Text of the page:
iPhone in the Enterprise by

A new article from TBIResearch concludes that employees are driving iPhone adoption in the enterprise.  This fits the anecdotal observations I’ve made about my own friends – that those who can choose, are largely choosing iPhones, and those who can’t, are largely using Blackberries.  Very few of my colleagues don’t have “smart phones” at this point. TBI Research points out that this trend is important for Apple because the enterprise market is, so far, lightly penetrated by Apple and represents a huge market for their phones.  Often the “employees” driving the trend are executives that can force IT’s hand in supporting the phones. TBI points out that the largest remaining barrier is Security.  Trumping that, in my opinion, is the utility of the iPhone and the many applications available.  If I were an industry analyst, I would tell you that there will be BPM apps available on the iPhone in 2010 (0.9 probability). To further support that perspective, there are now reports that Apple will ship a CDMA compatible phone in late 2010.  The article makes some great arguments why Apple should be pursuing CDMA compatibility – primarily, its cheap, and it would enable them to compete for Verizon’s large customer base.
  • Pingback: Tweets that mention Process for the Enterprise » Blog Archive » iPhone in the Enterprise -- Topsy.com()

  • http://www.bouncingthoughts.com/ Jaisundar

    Your observations are inline with what I have seen on many non-BPM products as well. Extensions of certain types of activities to non-conventional delivery channels like email (not anymore non-conventional really :) ) and mobile phones has helped avoid holding up of processes. I have come across situations where Text messages have been successfully used in applications relating to customer service (issue notifications, closing calls, ordering parts etc)

    When it comes to BPM, since we are aiming at efficiency and TATs and not just automation, these non-conventional channels will be a natural extension and the need to exploit these will be much more than we have seen in other tools. I think gadgets and their capabilities have also been evolving a lot and the coming year is sure going to be exciting for BPM.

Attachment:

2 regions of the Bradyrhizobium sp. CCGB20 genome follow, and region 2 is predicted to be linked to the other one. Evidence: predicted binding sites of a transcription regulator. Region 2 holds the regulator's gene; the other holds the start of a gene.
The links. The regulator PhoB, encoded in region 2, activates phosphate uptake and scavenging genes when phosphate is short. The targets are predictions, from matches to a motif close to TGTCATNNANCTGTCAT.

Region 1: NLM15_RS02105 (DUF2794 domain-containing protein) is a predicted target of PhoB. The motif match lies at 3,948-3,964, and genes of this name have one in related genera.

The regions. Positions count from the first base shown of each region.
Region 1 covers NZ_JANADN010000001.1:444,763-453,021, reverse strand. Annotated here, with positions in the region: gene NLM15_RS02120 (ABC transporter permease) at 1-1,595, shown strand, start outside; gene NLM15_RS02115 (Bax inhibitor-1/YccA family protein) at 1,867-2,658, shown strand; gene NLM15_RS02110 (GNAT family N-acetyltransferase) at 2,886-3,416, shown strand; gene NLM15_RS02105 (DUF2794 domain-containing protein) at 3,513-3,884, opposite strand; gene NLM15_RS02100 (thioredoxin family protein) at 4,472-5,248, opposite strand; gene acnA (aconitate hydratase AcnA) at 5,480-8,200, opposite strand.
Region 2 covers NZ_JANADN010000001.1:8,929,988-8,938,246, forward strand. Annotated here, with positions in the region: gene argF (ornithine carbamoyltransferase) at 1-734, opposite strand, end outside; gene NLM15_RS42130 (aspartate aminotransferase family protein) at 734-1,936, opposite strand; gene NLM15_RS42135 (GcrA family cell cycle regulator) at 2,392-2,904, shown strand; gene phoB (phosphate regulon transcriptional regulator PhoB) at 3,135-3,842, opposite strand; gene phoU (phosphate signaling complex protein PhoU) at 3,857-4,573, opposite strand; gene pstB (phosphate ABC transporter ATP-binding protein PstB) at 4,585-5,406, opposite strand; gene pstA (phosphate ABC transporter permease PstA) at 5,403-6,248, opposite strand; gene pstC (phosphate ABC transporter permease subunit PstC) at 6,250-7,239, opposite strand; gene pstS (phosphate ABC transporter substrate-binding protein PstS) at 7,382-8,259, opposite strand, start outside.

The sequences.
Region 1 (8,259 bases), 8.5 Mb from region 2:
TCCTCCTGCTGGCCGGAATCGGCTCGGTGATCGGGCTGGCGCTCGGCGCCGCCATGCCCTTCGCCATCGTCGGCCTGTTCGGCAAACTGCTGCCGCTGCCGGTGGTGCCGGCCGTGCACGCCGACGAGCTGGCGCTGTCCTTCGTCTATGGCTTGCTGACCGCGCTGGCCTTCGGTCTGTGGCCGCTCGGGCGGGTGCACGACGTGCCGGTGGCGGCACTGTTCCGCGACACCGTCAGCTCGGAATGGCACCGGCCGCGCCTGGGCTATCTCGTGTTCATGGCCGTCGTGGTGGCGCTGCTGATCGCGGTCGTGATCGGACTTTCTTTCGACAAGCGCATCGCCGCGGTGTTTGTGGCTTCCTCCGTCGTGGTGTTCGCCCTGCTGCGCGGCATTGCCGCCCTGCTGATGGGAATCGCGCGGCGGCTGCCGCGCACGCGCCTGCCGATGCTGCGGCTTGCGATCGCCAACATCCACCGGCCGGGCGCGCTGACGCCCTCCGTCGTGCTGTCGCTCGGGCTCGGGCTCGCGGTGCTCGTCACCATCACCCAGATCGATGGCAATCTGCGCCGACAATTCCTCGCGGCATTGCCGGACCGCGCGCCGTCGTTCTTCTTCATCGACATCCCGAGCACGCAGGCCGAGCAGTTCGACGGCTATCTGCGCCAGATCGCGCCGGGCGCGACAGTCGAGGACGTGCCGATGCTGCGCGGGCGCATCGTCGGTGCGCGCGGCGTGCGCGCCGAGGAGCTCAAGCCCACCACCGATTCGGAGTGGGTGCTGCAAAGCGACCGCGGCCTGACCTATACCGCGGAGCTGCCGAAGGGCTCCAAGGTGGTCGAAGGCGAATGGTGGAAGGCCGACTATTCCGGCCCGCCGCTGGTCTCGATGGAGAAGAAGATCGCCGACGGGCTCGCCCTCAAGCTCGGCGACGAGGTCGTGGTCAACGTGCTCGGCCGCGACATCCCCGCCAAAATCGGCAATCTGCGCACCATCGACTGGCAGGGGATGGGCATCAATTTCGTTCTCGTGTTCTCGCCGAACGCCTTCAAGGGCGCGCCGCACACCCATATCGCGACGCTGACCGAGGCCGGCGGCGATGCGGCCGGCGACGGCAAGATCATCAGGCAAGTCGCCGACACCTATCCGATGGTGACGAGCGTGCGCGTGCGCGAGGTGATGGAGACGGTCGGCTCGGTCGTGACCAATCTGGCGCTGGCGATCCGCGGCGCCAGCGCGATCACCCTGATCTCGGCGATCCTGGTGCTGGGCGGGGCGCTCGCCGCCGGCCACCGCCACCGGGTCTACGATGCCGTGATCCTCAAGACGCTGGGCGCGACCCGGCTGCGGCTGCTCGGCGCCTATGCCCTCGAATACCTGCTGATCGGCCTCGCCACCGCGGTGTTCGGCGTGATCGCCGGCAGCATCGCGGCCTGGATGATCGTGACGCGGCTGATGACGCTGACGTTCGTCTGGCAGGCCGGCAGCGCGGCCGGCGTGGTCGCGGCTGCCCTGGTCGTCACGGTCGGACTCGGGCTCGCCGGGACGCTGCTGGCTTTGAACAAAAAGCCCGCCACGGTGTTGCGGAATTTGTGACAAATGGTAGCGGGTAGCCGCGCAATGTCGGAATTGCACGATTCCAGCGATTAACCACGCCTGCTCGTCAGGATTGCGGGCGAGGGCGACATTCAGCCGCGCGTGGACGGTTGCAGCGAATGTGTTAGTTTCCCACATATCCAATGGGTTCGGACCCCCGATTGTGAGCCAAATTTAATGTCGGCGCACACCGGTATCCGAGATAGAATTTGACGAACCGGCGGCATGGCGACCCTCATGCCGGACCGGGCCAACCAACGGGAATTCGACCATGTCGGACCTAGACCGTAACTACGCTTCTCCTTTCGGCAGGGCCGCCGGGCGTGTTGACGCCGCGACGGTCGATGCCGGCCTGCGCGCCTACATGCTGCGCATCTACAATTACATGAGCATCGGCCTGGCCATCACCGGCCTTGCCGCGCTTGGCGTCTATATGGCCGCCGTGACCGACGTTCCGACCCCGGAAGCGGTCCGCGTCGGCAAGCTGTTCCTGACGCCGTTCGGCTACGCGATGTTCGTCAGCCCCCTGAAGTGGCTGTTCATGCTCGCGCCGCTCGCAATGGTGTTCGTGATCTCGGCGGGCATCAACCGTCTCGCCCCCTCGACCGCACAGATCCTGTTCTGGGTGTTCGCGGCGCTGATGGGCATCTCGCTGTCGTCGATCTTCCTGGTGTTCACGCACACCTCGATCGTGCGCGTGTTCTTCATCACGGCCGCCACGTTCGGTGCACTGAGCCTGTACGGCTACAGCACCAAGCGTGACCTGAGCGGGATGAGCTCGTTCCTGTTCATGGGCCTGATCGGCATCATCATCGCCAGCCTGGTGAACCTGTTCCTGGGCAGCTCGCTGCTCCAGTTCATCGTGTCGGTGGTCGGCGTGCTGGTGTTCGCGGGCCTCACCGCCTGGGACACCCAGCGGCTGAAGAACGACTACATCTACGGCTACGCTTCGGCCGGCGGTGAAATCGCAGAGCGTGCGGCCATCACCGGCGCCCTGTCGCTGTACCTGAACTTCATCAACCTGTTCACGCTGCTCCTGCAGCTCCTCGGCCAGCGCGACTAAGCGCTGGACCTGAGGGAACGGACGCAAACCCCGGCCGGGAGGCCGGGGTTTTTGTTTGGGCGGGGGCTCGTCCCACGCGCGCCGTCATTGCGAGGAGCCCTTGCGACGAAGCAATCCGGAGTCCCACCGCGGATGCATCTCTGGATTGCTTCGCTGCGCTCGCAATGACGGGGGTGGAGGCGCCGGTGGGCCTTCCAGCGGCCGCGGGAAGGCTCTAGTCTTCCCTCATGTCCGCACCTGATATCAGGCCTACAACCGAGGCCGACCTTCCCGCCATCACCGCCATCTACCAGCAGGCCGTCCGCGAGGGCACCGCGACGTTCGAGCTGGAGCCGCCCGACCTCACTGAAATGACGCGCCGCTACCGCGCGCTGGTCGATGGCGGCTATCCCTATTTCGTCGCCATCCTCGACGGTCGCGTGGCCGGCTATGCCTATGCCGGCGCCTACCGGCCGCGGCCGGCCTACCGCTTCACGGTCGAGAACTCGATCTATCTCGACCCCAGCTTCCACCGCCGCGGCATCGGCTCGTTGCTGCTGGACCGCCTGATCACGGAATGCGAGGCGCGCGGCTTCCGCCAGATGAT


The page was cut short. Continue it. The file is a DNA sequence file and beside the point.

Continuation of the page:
So 0.9 probability looks agreeable to me and I would bet on your prediction!

  • http://www.bouncingthoughts.com Jaisundar

    Your observations are inline with what I have seen on many non-BPM products as well. Extensions of certain types of activities to non-conventional delivery channels like email (not anymore non-conventional really :) ) and mobile phones has helped avoid holding up of processes. I have come across situations where Text messages have been successfully used in applications relating to customer service (issue notifications, closing calls, ordering parts etc)

    When it comes to BPM, since we are aiming at efficiency and TATs and not just automation, these non-conventional channels will be a natural extension and the need to exploit these will be much more than we have seen in other tools. I think gadgets and their capabilities have also been evolving a lot and the coming year is sure going to be exciting for BPM.

    So 0.9 probability looks agreeable to me and I would bet on your prediction!

  • http://www.bp-3.com/ Scott Francis

    Agreed, these non-conventional channels are getting more powerful and therefore more useful to processes. Not all of the “process” applications will be BPM applications, but the impact on business process and business generally will be profound.

  • http://www.bp-3.com Scott Francis

    Agreed, these non-conventional channels are getting more powerful and therefore more useful to processes. Not all of the “process” applications will be BPM applications, but the impact on business process and business generally will be profound.